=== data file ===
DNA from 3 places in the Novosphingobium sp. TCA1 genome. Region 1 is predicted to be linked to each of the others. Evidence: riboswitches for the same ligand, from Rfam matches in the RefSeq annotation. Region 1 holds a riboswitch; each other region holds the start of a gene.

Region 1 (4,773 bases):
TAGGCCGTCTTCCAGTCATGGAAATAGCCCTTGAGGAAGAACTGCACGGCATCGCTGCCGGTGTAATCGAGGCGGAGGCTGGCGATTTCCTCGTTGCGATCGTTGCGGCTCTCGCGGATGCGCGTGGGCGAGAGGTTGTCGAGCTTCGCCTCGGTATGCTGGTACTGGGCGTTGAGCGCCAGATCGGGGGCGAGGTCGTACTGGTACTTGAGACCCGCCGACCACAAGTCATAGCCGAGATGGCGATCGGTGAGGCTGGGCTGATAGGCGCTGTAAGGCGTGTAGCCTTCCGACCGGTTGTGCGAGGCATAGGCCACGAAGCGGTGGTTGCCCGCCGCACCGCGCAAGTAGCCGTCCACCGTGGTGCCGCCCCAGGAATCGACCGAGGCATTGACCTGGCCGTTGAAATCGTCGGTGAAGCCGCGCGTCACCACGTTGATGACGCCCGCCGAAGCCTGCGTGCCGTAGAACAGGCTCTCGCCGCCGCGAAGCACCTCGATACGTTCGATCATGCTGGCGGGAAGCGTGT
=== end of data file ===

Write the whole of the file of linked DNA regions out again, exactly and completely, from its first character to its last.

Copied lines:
DNA from 3 places in the Novosphingobium sp. TCA1 genome. Region 1 is predicted to be linked to each of the others. Evidence: riboswitches for the same ligand, from Rfam matches in the RefSeq annotation. Region 1 holds a riboswitch; each other region holds the start of a gene.

Region 1 (4,773 bases):
TAGGCCGTCTTCCAGTCATGGAAATAGCCCTTGAGGAAGAACTGCACGGCATCGCTGCCGGTGTAATCGAGGCGGAGGCTGGCGATTTCCTCGTTGCGATCGTTGCGGCTCTCGCGGATGCGCGTGGGCGAGAGGTTGTCGAGCTTCGCCTCGGTATGCTGGTACTGGGCGTTGAGCGCCAGATCGGGGGCGAGGTCGTACTGGTACTTGAGACCCGCCGACCACAAGTCATAGCCGAGATGGCGATCGGTGAGGCTGGGCTGATAGGCGCTGTAAGGCGTGTAGCCTTCCGACCGGTTGTGCGAGGCATAGGCCACGAAGCGGTGGTTGCCCGCCGCACCGCGCAAGTAGCCGTCCACCGTGGTGCCGCCCCAGGAATCGACCGAGGCATTGACCTGGCCGTTGAAATCGTCGGTGAAGCCGCGCGTCACCACGTTGATGACGCCCGCCGAAGCCTGCGTGCCGTAGAACAGGCTCTCGCCGCCGCGAAGCACCTCGATACGTTCGATCATGCTGGCGGGAAGCGTGT